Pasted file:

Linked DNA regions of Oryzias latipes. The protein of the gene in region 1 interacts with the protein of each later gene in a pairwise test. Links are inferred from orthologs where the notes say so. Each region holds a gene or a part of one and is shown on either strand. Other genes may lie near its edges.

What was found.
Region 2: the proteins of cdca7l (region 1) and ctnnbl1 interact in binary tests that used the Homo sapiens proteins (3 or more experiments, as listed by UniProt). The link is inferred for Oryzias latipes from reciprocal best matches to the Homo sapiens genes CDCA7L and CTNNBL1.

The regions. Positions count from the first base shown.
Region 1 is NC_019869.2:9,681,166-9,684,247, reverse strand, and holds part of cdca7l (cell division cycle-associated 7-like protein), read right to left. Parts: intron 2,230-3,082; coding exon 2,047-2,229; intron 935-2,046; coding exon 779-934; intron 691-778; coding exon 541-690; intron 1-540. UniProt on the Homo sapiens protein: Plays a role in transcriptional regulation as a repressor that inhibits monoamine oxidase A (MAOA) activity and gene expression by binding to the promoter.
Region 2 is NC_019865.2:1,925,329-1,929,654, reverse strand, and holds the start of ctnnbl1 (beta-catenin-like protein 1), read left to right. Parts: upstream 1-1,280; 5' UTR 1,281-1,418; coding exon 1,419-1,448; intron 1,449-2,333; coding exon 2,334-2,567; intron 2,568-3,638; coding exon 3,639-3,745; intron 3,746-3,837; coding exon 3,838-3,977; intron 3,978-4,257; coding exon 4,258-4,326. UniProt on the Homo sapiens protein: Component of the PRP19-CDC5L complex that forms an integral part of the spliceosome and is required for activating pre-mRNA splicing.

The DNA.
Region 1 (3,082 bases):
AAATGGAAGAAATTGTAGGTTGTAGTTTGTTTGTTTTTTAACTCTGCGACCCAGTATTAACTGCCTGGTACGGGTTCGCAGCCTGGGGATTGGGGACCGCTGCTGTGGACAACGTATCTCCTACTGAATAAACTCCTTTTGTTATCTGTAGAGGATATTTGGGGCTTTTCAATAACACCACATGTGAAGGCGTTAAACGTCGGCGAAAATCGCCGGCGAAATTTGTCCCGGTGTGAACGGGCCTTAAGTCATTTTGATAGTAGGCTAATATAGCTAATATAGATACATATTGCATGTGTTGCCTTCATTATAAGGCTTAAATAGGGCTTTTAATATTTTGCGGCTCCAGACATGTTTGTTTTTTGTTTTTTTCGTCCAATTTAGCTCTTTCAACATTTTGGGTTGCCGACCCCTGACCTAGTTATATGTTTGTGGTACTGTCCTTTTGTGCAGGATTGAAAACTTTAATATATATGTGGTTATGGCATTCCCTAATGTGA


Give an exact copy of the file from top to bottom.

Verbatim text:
Linked DNA regions of Oryzias latipes. The protein of the gene in region 1 interacts with the protein of each later gene in a pairwise test. Links are inferred from orthologs where the notes say so. Each region holds a gene or a part of one and is shown on either strand. Other genes may lie near its edges.

What was found.
Region 2: the proteins of cdca7l (region 1) and ctnnbl1 interact in binary tests that used the Homo sapiens proteins (3 or more experiments, as listed by UniProt). The link is inferred for Oryzias latipes from reciprocal best matches to the Homo sapiens genes CDCA7L and CTNNBL1.

The regions. Positions count from the first base shown.
Region 1 is NC_019869.2:9,681,166-9,684,247, reverse strand, and holds part of cdca7l (cell division cycle-associated 7-like protein), read right to left. Parts: intron 2,230-3,082; coding exon 2,047-2,229; intron 935-2,046; coding exon 779-934; intron 691-778; coding exon 541-690; intron 1-540. UniProt on the Homo sapiens protein: Plays a role in transcriptional regulation as a repressor that inhibits monoamine oxidase A (MAOA) activity and gene expression by binding to the promoter.
Region 2 is NC_019865.2:1,925,329-1,929,654, reverse strand, and holds the start of ctnnbl1 (beta-catenin-like protein 1), read left to right. Parts: upstream 1-1,280; 5' UTR 1,281-1,418; coding exon 1,419-1,448; intron 1,449-2,333; coding exon 2,334-2,567; intron 2,568-3,638; coding exon 3,639-3,745; intron 3,746-3,837; coding exon 3,838-3,977; intron 3,978-4,257; coding exon 4,258-4,326. UniProt on the Homo sapiens protein: Component of the PRP19-CDC5L complex that forms an integral part of the spliceosome and is required for activating pre-mRNA splicing.

The DNA.
Region 1 (3,082 bases):
AAATGGAAGAAATTGTAGGTTGTAGTTTGTTTGTTTTTTAACTCTGCGACCCAGTATTAACTGCCTGGTACGGGTTCGCAGCCTGGGGATTGGGGACCGCTGCTGTGGACAACGTATCTCCTACTGAATAAACTCCTTTTGTTATCTGTAGAGGATATTTGGGGCTTTTCAATAACACCACATGTGAAGGCGTTAAACGTCGGCGAAAATCGCCGGCGAAATTTGTCCCGGTGTGAACGGGCCTTAAGTCATTTTGATAGTAGGCTAATATAGCTAATATAGATACATATTGCATGTGTTGCCTTCATTATAAGGCTTAAATAGGGCTTTTAATATTTTGCGGCTCCAGACATGTTTGTTTTTTGTTTTTTTCGTCCAATTTAGCTCTTTCAACATTTTGGGTTGCCGACCCCTGACCTAGTTATATGTTTGTGGTACTGTCCTTTTGTGCAGGATTGAAAACTTTAATATATATGTGGTTATGGCATTCCCTAATGTGA